The UK, like the US Federal Government does not have a balanced budget amendment. Parliament can pass a law without a supermajority as an act of parliament, only needing a simple majority. If there was a balanced budget bill, it will need to be like the German amendment. It will need to phase out deficits over a period of time and by the end of the time allocated, the Chancellor cannot spend more than he gets in, just like a normal household budget.

Obviously, Parliament can repeal a law just as easily as it can enact it – but experience has shown that this can be quite difficult for governments. At the very least, the law would be a roadblock to deficit spending. By passing a law banning deficits, we may see our government finances being put into place.

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The rise and rise of stamp duty

Written by James Paton | Friday 18 March 2011

housesThe Telegraph says that the number of people paying stamp duty on houses worth over £250,000 has risen from 5 per cent to 26 per cent over the past decade. As all of us have seen, the rapidly booming housing market that characterised the last decade has pushed a staggering 4.25 million houses into the bottom bracket of stamp duty, a 385% increase.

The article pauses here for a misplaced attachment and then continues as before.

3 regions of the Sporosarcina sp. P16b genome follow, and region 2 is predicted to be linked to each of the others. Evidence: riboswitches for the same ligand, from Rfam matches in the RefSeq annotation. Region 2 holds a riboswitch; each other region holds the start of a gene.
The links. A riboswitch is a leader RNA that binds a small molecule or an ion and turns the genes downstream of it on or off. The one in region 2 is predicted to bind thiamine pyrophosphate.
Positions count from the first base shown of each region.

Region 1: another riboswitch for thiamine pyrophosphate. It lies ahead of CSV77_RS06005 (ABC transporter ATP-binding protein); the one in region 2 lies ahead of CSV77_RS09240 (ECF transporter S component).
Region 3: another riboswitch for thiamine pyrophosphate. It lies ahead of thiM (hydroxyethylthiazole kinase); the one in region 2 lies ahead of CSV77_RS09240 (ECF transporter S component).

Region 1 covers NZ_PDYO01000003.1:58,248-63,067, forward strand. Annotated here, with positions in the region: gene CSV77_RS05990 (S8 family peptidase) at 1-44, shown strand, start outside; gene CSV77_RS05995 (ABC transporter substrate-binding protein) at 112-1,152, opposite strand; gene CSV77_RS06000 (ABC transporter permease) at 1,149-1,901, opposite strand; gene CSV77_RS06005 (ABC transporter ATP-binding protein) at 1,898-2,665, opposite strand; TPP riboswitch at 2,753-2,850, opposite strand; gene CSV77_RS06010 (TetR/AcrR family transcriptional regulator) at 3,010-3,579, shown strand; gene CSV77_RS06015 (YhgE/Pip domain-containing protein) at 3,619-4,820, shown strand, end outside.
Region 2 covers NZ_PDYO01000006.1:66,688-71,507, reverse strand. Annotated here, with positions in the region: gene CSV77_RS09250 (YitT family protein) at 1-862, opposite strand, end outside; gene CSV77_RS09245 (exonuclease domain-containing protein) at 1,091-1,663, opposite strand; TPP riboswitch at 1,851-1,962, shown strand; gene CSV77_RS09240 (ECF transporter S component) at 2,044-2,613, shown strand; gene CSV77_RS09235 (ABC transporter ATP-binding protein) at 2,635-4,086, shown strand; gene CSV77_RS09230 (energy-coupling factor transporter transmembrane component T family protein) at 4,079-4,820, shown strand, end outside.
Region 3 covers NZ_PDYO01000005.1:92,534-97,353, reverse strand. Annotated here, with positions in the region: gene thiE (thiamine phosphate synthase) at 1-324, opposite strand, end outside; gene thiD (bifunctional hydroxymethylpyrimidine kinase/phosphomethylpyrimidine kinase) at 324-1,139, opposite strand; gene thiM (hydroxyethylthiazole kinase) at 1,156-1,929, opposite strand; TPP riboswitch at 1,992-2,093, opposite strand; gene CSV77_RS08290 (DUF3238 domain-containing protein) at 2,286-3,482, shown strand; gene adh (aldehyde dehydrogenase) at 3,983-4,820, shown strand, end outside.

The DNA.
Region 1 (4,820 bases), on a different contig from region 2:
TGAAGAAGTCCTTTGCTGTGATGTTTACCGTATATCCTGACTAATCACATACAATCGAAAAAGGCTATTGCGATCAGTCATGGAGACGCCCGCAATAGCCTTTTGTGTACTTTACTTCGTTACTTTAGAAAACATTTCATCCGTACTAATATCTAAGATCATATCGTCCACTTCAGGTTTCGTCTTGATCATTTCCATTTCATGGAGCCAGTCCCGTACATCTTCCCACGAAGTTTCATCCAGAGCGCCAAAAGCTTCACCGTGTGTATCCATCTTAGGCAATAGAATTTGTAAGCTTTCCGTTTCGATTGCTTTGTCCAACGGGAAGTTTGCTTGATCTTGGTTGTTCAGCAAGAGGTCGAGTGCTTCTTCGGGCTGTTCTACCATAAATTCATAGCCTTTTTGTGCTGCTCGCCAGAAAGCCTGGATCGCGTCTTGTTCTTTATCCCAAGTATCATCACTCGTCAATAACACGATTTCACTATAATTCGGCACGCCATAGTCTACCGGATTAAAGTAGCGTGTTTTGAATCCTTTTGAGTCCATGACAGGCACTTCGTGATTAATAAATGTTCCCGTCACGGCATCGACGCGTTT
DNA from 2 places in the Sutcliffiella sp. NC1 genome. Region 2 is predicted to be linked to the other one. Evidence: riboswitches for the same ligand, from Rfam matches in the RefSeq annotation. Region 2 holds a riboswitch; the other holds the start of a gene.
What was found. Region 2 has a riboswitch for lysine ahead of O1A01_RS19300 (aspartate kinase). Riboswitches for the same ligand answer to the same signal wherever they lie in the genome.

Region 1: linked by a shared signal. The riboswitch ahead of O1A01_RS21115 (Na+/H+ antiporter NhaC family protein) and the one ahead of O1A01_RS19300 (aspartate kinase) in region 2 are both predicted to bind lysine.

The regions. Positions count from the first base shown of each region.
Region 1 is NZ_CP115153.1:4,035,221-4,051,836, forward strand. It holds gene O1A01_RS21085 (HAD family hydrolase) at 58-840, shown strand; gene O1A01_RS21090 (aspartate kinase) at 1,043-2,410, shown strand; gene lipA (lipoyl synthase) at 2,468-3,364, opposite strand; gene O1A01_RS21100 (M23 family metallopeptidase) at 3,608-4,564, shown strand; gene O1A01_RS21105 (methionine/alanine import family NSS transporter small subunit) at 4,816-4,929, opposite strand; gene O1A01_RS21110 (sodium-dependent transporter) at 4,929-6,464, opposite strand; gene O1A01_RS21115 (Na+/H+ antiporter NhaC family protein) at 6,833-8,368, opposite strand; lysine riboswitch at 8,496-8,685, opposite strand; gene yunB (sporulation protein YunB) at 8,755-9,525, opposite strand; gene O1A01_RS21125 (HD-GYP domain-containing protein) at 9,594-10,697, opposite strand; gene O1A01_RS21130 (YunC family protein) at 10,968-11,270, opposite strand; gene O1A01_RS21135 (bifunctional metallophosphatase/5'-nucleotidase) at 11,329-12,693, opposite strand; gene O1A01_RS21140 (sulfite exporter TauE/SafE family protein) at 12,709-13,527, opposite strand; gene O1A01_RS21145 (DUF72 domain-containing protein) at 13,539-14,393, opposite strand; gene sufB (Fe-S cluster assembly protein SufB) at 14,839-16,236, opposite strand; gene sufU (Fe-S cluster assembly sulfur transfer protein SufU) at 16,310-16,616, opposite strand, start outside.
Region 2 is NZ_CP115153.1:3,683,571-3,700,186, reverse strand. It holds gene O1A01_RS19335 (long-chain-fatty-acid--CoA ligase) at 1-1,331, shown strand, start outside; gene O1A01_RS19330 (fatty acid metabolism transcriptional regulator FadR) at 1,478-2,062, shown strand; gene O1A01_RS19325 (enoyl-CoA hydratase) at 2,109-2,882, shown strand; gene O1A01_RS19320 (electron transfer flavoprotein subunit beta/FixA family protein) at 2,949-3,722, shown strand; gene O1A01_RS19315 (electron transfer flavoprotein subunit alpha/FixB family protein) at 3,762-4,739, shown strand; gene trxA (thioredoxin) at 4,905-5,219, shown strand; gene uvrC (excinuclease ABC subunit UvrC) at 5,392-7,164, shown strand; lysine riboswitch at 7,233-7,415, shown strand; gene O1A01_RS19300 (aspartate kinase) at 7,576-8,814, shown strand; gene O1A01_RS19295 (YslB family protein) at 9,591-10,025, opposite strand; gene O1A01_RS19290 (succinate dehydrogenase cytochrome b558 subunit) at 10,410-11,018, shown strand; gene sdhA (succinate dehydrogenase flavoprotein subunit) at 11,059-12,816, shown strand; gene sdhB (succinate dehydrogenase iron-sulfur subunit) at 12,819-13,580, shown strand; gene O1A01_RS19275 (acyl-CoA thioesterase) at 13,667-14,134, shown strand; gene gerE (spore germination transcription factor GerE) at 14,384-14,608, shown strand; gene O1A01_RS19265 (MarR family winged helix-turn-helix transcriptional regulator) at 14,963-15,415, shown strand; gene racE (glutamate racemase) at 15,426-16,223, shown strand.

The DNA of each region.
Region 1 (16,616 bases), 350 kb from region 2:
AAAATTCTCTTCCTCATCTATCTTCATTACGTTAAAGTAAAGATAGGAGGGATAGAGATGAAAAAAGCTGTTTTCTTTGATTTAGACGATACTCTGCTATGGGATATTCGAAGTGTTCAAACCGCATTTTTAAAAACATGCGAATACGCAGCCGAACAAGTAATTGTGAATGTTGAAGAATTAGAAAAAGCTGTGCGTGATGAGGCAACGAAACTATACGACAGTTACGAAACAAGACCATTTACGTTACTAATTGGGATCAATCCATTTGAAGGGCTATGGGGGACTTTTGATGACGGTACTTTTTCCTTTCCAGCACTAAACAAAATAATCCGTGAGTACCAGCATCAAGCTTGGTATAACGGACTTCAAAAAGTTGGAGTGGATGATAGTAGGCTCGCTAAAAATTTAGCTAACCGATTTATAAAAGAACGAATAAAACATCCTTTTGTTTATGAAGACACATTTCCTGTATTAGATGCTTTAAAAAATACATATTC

In addition to this, the average stamp duty bill has risen by from £838 to £1,793. Now they want to impose a new bracket of 5% on homes over £1 million. This is going to drive away those who are wishing to place their capital in the UK and reduce investment in the longer term. The report suggested that "these findings will underline calls for a root and branch reform of the controversial tax, replacing the slab system with a much fairer tiered model."

Obviously the easiest solution would be to increase the thresholds in line with rises in house prices. However would any government change the brackets? Seeing house prices rise by 140%, the devious mandarins of Whitehall may see an opportunity. The market is doing their work for them; increasing the tax revenues automatically without discretional and dictatorial policy from the corridors of power.

The best way of dealing with this problem is by eliminating the problem altogether – abolishing the tax altogether. Stamp duty would be back in the buyer’s pocket, available to save or spend in the private sector. It could be spent on a new sofa, TV or even on a night out celebrating the purchase of a new home – whatever they choose, it’s a more efficient use than if the government spends it.

In a stagnant property market, abolishing the tax across the board would lead to an incentive for people to buy now rather than waiting. That £1793 is better off in the hands of individuals to spend in the wider economy – not spendthrift government officials.